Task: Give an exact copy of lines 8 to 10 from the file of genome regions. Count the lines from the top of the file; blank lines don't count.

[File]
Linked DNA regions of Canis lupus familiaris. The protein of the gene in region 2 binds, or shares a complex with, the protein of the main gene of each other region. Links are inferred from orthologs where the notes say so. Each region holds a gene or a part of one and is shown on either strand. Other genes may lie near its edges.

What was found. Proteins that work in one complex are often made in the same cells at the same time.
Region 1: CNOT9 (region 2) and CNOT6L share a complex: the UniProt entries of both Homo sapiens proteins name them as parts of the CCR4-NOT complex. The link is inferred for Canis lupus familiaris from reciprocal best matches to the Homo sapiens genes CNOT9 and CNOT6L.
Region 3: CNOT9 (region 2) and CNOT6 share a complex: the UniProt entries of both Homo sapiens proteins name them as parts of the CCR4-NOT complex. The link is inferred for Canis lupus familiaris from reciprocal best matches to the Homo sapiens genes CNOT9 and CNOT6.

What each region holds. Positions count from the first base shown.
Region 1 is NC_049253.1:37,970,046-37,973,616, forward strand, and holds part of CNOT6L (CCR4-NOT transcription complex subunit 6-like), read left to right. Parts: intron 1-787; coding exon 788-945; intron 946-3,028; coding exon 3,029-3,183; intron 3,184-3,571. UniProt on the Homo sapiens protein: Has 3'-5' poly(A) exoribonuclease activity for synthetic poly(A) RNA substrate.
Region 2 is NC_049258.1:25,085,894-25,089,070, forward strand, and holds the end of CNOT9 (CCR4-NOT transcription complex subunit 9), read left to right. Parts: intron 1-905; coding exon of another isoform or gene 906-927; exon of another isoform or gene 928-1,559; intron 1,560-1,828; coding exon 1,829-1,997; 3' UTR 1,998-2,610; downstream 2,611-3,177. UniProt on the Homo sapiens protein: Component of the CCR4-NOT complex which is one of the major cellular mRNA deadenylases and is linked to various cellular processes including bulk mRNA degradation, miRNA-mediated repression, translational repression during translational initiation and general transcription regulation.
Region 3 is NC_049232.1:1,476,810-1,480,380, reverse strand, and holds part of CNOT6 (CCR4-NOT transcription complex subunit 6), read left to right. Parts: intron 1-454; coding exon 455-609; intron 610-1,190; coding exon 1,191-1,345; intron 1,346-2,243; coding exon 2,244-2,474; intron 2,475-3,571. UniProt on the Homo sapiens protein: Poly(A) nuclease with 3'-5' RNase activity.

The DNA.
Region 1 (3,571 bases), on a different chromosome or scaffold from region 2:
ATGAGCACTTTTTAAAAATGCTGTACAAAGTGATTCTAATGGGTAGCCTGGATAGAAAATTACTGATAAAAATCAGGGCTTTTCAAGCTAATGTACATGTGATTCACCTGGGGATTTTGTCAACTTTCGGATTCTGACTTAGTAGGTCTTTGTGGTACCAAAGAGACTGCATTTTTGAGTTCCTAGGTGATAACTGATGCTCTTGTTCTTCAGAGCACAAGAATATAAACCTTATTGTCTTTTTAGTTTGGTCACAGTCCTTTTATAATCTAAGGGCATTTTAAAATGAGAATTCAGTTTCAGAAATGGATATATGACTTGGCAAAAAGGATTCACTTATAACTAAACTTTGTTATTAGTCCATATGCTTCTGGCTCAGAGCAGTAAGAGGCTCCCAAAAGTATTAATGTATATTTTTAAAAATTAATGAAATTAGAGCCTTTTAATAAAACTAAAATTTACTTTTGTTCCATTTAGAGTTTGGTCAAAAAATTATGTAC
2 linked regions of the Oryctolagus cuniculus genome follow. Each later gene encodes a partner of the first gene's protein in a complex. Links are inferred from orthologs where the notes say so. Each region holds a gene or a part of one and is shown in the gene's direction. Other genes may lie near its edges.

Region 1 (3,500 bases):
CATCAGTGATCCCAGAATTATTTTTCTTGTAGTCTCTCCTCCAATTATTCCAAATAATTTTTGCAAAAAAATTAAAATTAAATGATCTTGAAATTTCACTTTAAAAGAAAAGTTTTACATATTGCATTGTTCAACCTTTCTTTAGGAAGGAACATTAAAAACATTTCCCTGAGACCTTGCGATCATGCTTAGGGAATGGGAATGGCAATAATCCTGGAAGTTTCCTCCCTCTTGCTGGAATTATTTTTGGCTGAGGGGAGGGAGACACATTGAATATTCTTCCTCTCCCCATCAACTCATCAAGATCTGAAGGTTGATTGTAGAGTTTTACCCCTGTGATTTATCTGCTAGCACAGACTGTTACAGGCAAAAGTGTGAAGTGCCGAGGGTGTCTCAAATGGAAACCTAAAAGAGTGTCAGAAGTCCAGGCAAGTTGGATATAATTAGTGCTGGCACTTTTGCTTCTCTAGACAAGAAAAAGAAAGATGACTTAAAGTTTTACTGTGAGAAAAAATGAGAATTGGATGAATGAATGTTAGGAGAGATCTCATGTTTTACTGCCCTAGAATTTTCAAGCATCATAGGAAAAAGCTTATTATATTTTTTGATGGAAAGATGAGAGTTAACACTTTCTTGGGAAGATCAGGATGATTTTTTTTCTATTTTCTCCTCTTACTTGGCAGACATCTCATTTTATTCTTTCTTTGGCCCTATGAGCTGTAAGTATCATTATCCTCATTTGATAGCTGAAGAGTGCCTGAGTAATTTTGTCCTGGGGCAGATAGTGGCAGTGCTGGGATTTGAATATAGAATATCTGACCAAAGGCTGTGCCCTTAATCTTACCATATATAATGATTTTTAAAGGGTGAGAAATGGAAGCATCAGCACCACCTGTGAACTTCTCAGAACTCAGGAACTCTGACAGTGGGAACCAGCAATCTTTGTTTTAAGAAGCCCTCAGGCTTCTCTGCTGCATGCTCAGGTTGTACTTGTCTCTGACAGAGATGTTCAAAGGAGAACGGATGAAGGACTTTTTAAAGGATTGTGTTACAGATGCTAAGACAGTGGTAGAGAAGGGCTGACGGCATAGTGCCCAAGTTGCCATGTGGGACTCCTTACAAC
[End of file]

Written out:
Region 3 is NC_049232.1:1,476,810-1,480,380, reverse strand, and holds part of CNOT6 (CCR4-NOT transcription complex subunit 6), read left to right. Parts: intron 1-454; coding exon 455-609; intron 610-1,190; coding exon 1,191-1,345; intron 1,346-2,243; coding exon 2,244-2,474; intron 2,475-3,571. UniProt on the Homo sapiens protein: Poly(A) nuclease with 3'-5' RNase activity.

The DNA.
Region 1 (3,571 bases), on a different chromosome or scaffold from region 2: